Like so many others, I've been inspired by the story of California Chrome. So much in fact, that despite not being a fan of horse racing, I decided to make the pilgrimage to Belmont Park at the urging of my friend, John, who sits in an area at the track reserved for horsemen -- people who own, breed, train, or tend horses (I looked it up).
My last experience with horseracing was nearly 40 years ago, during my college years, when I used to watch the trotters at the Meadowlands. I will never forget meeting Mickey Rivers (Yankees All-Star outfielder) at the track and he promptly asked to "borrow" some money. I was 20 years old and star struck so I gave him 15 dollars.
I didn't meet any baseball players, but Penn Station was unusually crowded, and the LIRR added trains to help accommodate the nearly 120,000 people who attended the Belmont Stakes. I've never seen so many people at a sporting event, and much of the excitement was focused on the owners of California Chrome -- Steve Coburn and Perry Martin -- a pair of jesters in the Sport of Kings. They greeted everyone warmly in the horsemen boxes and posed for pictures tirelessly. I snapped a quick shot of them together and Coburn quipped, "We don't even like each other!"
There was plenty to like about being at Belmont and after leaving Coburn and Martin I met James Pippo, owner of the Whitehall Stable in Albany NY, who invited me to sit with him and his friends. I explained to Pippo that I knew more about the hats and dresses worn by the women in the crowd than horses, so he gave me a quick tutorial.
Pippo clearly loves what he does and told me that owning a horse is "highly speculative, although just one horse can change your life." "But if you're in this for the money," he added, "then you shouldn't be in it. I'm here because horse racing's in my blood." We talked a bit more about college football and I moved on to mingle with the crowd, which was enormous. There was such a bizarre mix of fashionable women, passionate racing fans and wildly annoying drunken frat boys that I'm certain a new reality show is in the works.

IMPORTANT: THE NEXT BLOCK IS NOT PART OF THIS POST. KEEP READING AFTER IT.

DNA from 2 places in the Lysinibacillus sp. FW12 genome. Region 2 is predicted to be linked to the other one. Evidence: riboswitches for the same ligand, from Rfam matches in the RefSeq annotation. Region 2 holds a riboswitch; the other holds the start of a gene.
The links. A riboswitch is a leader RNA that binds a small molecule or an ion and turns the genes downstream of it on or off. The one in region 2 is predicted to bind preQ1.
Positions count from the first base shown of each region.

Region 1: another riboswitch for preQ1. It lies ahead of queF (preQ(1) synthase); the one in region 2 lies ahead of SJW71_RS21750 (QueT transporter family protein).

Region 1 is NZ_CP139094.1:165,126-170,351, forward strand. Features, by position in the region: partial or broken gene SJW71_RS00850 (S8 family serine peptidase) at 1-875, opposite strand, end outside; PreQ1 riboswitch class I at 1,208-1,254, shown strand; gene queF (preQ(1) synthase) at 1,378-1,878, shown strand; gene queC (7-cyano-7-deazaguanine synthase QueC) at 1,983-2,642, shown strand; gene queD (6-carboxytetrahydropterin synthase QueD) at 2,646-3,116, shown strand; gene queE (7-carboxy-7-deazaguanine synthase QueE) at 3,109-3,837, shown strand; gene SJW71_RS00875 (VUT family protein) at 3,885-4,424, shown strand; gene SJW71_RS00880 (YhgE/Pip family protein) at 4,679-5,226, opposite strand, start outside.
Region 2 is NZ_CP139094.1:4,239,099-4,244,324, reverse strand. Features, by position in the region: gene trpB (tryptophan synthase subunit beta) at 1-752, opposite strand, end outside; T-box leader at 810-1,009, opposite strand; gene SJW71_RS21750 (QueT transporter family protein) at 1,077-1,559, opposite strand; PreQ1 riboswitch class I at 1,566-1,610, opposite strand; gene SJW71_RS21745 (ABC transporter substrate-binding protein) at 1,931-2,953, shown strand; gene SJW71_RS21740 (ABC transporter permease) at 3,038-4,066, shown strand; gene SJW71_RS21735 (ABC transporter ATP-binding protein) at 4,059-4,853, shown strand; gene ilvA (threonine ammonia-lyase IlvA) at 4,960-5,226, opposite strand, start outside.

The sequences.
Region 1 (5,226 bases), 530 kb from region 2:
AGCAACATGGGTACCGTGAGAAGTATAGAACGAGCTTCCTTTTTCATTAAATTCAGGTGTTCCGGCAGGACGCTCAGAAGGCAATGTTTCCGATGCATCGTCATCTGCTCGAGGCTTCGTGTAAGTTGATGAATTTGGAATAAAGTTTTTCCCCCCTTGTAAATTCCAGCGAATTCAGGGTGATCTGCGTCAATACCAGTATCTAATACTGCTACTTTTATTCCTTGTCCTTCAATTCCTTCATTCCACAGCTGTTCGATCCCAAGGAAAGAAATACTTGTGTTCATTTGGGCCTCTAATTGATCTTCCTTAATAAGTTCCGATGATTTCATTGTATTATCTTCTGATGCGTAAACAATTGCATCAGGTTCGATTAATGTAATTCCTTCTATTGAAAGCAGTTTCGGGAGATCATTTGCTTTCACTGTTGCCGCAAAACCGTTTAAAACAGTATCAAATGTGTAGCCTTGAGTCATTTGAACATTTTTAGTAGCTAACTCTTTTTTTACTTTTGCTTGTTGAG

I made a few bets (and lost) but California Chrome was the reason I came, and as the horse came onto the track my mouth got dry and my hands became sweaty. With so much anticipation and buildup, it's hard to reach any kind of happy outcome without a victory, and the entire crowd seemed disappointed. Nonetheless, it was a memorable day and I'm glad I made the trip.
As for Steve Coburn's post-race comments, I am not surprised by what he said. Coburn is certainly aware of the rules, so they shouldn't have come as a surprise to him, but he's not a typical horseman and probably doesn't have a media consultant, so he spoke his mind at an emotional moment, as his 15 minutes of fame came to an end.
There's a first time for everything, even trash talking at Belmont Park.